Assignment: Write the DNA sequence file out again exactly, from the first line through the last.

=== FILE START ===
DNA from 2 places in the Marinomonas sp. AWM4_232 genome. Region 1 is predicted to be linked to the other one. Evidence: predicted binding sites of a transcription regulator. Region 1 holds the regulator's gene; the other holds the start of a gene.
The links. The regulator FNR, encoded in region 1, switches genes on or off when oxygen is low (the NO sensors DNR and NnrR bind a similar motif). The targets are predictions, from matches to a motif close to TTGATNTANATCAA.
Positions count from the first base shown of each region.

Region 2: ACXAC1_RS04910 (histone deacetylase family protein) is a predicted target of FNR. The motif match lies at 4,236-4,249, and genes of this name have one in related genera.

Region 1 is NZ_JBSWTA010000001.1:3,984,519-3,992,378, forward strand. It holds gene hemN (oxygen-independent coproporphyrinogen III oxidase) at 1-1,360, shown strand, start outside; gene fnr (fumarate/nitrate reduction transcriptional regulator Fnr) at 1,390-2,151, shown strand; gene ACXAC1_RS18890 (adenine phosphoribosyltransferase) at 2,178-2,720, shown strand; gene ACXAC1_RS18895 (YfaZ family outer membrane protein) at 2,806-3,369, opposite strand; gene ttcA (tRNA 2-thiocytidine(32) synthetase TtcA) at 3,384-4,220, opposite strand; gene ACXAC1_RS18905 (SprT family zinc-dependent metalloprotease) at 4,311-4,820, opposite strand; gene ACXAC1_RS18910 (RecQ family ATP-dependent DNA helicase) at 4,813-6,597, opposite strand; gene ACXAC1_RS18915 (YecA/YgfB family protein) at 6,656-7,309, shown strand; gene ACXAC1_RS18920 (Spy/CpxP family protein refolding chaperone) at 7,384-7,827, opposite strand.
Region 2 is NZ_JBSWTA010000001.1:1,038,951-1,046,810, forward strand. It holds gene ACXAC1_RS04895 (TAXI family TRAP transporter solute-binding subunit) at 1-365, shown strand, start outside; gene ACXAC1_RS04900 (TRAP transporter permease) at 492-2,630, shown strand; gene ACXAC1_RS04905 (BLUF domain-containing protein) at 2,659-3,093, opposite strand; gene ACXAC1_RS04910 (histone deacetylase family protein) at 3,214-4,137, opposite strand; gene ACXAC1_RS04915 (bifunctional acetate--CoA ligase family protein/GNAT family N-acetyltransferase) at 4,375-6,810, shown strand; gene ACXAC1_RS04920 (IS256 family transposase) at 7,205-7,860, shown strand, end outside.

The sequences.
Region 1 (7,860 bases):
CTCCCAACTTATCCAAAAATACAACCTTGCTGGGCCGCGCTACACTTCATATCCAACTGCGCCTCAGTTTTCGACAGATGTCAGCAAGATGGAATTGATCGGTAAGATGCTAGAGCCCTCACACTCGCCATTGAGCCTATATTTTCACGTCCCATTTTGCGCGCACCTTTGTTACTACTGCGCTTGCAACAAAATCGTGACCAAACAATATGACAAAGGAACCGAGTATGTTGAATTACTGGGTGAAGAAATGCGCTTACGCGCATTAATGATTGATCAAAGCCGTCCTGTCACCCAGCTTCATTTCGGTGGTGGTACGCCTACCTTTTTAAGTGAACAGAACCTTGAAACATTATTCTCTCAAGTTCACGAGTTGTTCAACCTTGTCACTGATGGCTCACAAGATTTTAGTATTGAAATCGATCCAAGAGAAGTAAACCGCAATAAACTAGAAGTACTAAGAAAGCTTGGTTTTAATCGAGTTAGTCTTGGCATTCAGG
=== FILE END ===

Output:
DNA from 2 places in the Marinomonas sp. AWM4_232 genome. Region 1 is predicted to be linked to the other one. Evidence: predicted binding sites of a transcription regulator. Region 1 holds the regulator's gene; the other holds the start of a gene.
The links. The regulator FNR, encoded in region 1, switches genes on or off when oxygen is low (the NO sensors DNR and NnrR bind a similar motif). The targets are predictions, from matches to a motif close to TTGATNTANATCAA.
Positions count from the first base shown of each region.

Region 2: ACXAC1_RS04910 (histone deacetylase family protein) is a predicted target of FNR. The motif match lies at 4,236-4,249, and genes of this name have one in related genera.

Region 1 is NZ_JBSWTA010000001.1:3,984,519-3,992,378, forward strand. It holds gene hemN (oxygen-independent coproporphyrinogen III oxidase) at 1-1,360, shown strand, start outside; gene fnr (fumarate/nitrate reduction transcriptional regulator Fnr) at 1,390-2,151, shown strand; gene ACXAC1_RS18890 (adenine phosphoribosyltransferase) at 2,178-2,720, shown strand; gene ACXAC1_RS18895 (YfaZ family outer membrane protein) at 2,806-3,369, opposite strand; gene ttcA (tRNA 2-thiocytidine(32) synthetase TtcA) at 3,384-4,220, opposite strand; gene ACXAC1_RS18905 (SprT family zinc-dependent metalloprotease) at 4,311-4,820, opposite strand; gene ACXAC1_RS18910 (RecQ family ATP-dependent DNA helicase) at 4,813-6,597, opposite strand; gene ACXAC1_RS18915 (YecA/YgfB family protein) at 6,656-7,309, shown strand; gene ACXAC1_RS18920 (Spy/CpxP family protein refolding chaperone) at 7,384-7,827, opposite strand.
Region 2 is NZ_JBSWTA010000001.1:1,038,951-1,046,810, forward strand. It holds gene ACXAC1_RS04895 (TAXI family TRAP transporter solute-binding subunit) at 1-365, shown strand, start outside; gene ACXAC1_RS04900 (TRAP transporter permease) at 492-2,630, shown strand; gene ACXAC1_RS04905 (BLUF domain-containing protein) at 2,659-3,093, opposite strand; gene ACXAC1_RS04910 (histone deacetylase family protein) at 3,214-4,137, opposite strand; gene ACXAC1_RS04915 (bifunctional acetate--CoA ligase family protein/GNAT family N-acetyltransferase) at 4,375-6,810, shown strand; gene ACXAC1_RS04920 (IS256 family transposase) at 7,205-7,860, shown strand, end outside.

The sequences.
Region 1 (7,860 bases):
CTCCCAACTTATCCAAAAATACAACCTTGCTGGGCCGCGCTACACTTCATATCCAACTGCGCCTCAGTTTTCGACAGATGTCAGCAAGATGGAATTGATCGGTAAGATGCTAGAGCCCTCACACTCGCCATTGAGCCTATATTTTCACGTCCCATTTTGCGCGCACCTTTGTTACTACTGCGCTTGCAACAAAATCGTGACCAAACAATATGACAAAGGAACCGAGTATGTTGAATTACTGGGTGAAGAAATGCGCTTACGCGCATTAATGATTGATCAAAGCCGTCCTGTCACCCAGCTTCATTTCGGTGGTGGTACGCCTACCTTTTTAAGTGAACAGAACCTTGAAACATTATTCTCTCAAGTTCACGAGTTGTTCAACCTTGTCACTGATGGCTCACAAGATTTTAGTATTGAAATCGATCCAAGAGAAGTAAACCGCAATAAACTAGAAGTACTAAGAAAGCTTGGTTTTAATCGAGTTAGTCTTGGCATTCAGG